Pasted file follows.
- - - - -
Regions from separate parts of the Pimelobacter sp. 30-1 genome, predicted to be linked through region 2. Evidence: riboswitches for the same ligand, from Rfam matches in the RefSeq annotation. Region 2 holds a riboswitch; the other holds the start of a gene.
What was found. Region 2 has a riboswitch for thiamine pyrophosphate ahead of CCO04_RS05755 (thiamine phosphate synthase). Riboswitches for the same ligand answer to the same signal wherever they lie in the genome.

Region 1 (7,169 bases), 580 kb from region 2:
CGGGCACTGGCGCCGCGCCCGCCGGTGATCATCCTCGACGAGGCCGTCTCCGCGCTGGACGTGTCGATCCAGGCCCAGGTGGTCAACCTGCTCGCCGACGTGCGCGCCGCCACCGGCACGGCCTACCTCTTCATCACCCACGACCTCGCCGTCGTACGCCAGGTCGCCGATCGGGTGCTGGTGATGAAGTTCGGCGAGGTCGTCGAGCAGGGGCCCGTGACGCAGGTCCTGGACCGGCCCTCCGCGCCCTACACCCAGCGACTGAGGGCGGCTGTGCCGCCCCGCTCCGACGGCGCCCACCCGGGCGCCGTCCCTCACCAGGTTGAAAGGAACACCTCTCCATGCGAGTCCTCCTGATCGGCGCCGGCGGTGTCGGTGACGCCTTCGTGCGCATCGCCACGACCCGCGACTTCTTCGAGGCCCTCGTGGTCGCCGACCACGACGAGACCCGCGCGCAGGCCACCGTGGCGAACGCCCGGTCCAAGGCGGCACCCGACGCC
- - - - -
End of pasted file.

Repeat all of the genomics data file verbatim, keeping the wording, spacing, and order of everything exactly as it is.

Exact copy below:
Regions from separate parts of the Pimelobacter sp. 30-1 genome, predicted to be linked through region 2. Evidence: riboswitches for the same ligand, from Rfam matches in the RefSeq annotation. Region 2 holds a riboswitch; the other holds the start of a gene.
What was found. Region 2 has a riboswitch for thiamine pyrophosphate ahead of CCO04_RS05755 (thiamine phosphate synthase). Riboswitches for the same ligand answer to the same signal wherever they lie in the genome.

Region 1 (7,169 bases), 580 kb from region 2:
CGGGCACTGGCGCCGCGCCCGCCGGTGATCATCCTCGACGAGGCCGTCTCCGCGCTGGACGTGTCGATCCAGGCCCAGGTGGTCAACCTGCTCGCCGACGTGCGCGCCGCCACCGGCACGGCCTACCTCTTCATCACCCACGACCTCGCCGTCGTACGCCAGGTCGCCGATCGGGTGCTGGTGATGAAGTTCGGCGAGGTCGTCGAGCAGGGGCCCGTGACGCAGGTCCTGGACCGGCCCTCCGCGCCCTACACCCAGCGACTGAGGGCGGCTGTGCCGCCCCGCTCCGACGGCGCCCACCCGGGCGCCGTCCCTCACCAGGTTGAAAGGAACACCTCTCCATGCGAGTCCTCCTGATCGGCGCCGGCGGTGTCGGTGACGCCTTCGTGCGCATCGCCACGACCCGCGACTTCTTCGAGGCCCTCGTGGTCGCCGACCACGACGAGACCCGCGCGCAGGCCACCGTGGCGAACGCCCGGTCCAAGGCGGCACCCGACGCC